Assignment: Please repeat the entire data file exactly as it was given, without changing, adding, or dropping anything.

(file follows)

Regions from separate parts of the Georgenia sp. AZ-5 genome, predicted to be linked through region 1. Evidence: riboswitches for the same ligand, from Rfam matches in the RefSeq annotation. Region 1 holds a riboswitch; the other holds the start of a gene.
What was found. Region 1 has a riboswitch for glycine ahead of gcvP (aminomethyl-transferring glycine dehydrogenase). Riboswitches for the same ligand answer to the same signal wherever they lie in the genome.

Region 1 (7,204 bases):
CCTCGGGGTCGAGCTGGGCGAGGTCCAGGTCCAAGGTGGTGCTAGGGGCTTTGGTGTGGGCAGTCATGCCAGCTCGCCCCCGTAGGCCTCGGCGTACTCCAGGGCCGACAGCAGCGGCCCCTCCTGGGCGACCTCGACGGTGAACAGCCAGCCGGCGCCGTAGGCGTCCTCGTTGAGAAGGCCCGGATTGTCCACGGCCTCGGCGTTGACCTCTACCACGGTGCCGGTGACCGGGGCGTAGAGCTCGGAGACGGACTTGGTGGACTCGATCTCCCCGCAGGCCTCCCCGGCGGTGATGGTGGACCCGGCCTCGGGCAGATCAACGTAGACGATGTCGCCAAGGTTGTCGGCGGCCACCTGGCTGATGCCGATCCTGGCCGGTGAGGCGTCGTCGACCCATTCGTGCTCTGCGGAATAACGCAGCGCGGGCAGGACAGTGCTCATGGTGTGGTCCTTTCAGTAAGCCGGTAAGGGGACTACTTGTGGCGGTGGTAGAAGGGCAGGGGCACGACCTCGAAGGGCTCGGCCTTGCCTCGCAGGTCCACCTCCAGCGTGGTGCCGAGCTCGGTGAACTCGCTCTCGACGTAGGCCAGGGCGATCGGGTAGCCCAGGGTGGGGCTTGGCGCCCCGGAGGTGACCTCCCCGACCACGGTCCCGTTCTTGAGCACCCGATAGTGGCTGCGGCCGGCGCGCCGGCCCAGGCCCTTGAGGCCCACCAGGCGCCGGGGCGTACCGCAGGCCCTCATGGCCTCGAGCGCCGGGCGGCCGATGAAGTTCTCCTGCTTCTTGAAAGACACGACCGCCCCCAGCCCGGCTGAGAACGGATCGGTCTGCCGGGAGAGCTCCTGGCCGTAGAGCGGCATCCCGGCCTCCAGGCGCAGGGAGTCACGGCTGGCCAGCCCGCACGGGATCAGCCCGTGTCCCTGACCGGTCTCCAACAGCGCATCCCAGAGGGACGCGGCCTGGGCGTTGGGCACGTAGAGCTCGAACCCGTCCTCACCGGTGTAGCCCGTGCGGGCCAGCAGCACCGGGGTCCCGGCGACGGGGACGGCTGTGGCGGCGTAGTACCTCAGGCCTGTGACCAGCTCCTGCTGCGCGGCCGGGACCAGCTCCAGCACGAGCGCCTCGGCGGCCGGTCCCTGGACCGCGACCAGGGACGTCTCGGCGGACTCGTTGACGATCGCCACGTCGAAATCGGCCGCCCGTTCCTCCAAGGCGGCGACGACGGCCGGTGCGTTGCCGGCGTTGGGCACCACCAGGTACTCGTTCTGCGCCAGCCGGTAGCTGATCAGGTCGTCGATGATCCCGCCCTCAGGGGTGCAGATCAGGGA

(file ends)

Regions from separate parts of the Georgenia sp. AZ-5 genome, predicted to be linked through region 1. Evidence: riboswitches for the same ligand, from Rfam matches in the RefSeq annotation. Region 1 holds a riboswitch; the other holds the start of a gene.
What was found. Region 1 has a riboswitch for glycine ahead of gcvP (aminomethyl-transferring glycine dehydrogenase). Riboswitches for the same ligand answer to the same signal wherever they lie in the genome.

Region 1 (7,204 bases):
CCTCGGGGTCGAGCTGGGCGAGGTCCAGGTCCAAGGTGGTGCTAGGGGCTTTGGTGTGGGCAGTCATGCCAGCTCGCCCCCGTAGGCCTCGGCGTACTCCAGGGCCGACAGCAGCGGCCCCTCCTGGGCGACCTCGACGGTGAACAGCCAGCCGGCGCCGTAGGCGTCCTCGTTGAGAAGGCCCGGATTGTCCACGGCCTCGGCGTTGACCTCTACCACGGTGCCGGTGACCGGGGCGTAGAGCTCGGAGACGGACTTGGTGGACTCGATCTCCCCGCAGGCCTCCCCGGCGGTGATGGTGGACCCGGCCTCGGGCAGATCAACGTAGACGATGTCGCCAAGGTTGTCGGCGGCCACCTGGCTGATGCCGATCCTGGCCGGTGAGGCGTCGTCGACCCATTCGTGCTCTGCGGAATAACGCAGCGCGGGCAGGACAGTGCTCATGGTGTGGTCCTTTCAGTAAGCCGGTAAGGGGACTACTTGTGGCGGTGGTAGAAGGGCAGGGGCACGACCTCGAAGGGCTCGGCCTTGCCTCGCAGGTCCACCTCCAGCGTGGTGCCGAGCTCGGTGAACTCGCTCTCGACGTAGGCCAGGGCGATCGGGTAGCCCAGGGTGGGGCTTGGCGCCCCGGAGGTGACCTCCCCGACCACGGTCCCGTTCTTGAGCACCCGATAGTGGCTGCGGCCGGCGCGCCGGCCCAGGCCCTTGAGGCCCACCAGGCGCCGGGGCGTACCGCAGGCCCTCATGGCCTCGAGCGCCGGGCGGCCGATGAAGTTCTCCTGCTTCTTGAAAGACACGACCGCCCCCAGCCCGGCTGAGAACGGATCGGTCTGCCGGGAGAGCTCCTGGCCGTAGAGCGGCATCCCGGCCTCCAGGCGCAGGGAGTCACGGCTGGCCAGCCCGCACGGGATCAGCCCGTGTCCCTGACCGGTCTCCAACAGCGCATCCCAGAGGGACGCGGCCTGGGCGTTGGGCACGTAGAGCTCGAACCCGTCCTCACCGGTGTAGCCCGTGCGGGCCAGCAGCACCGGGGTCCCGGCGACGGGGACGGCTGTGGCGGCGTAGTACCTCAGGCCTGTGACCAGCTCCTGCTGCGCGGCCGGGACCAGCTCCAGCACGAGCGCCTCGGCGGCCGGTCCCTGGACCGCGACCAGGGACGTCTCGGCGGACTCGTTGACGATCGCCACGTCGAAATCGGCCGCCCGTTCCTCCAAGGCGGCGACGACGGCCGGTGCGTTGCCGGCGTTGGGCACCACCAGGTACTCGTTCTGCGCCAGCCGGTAGCTGATCAGGTCGTCGATGATCCCGCCCTCAGGGGTGCAGATCAGGGA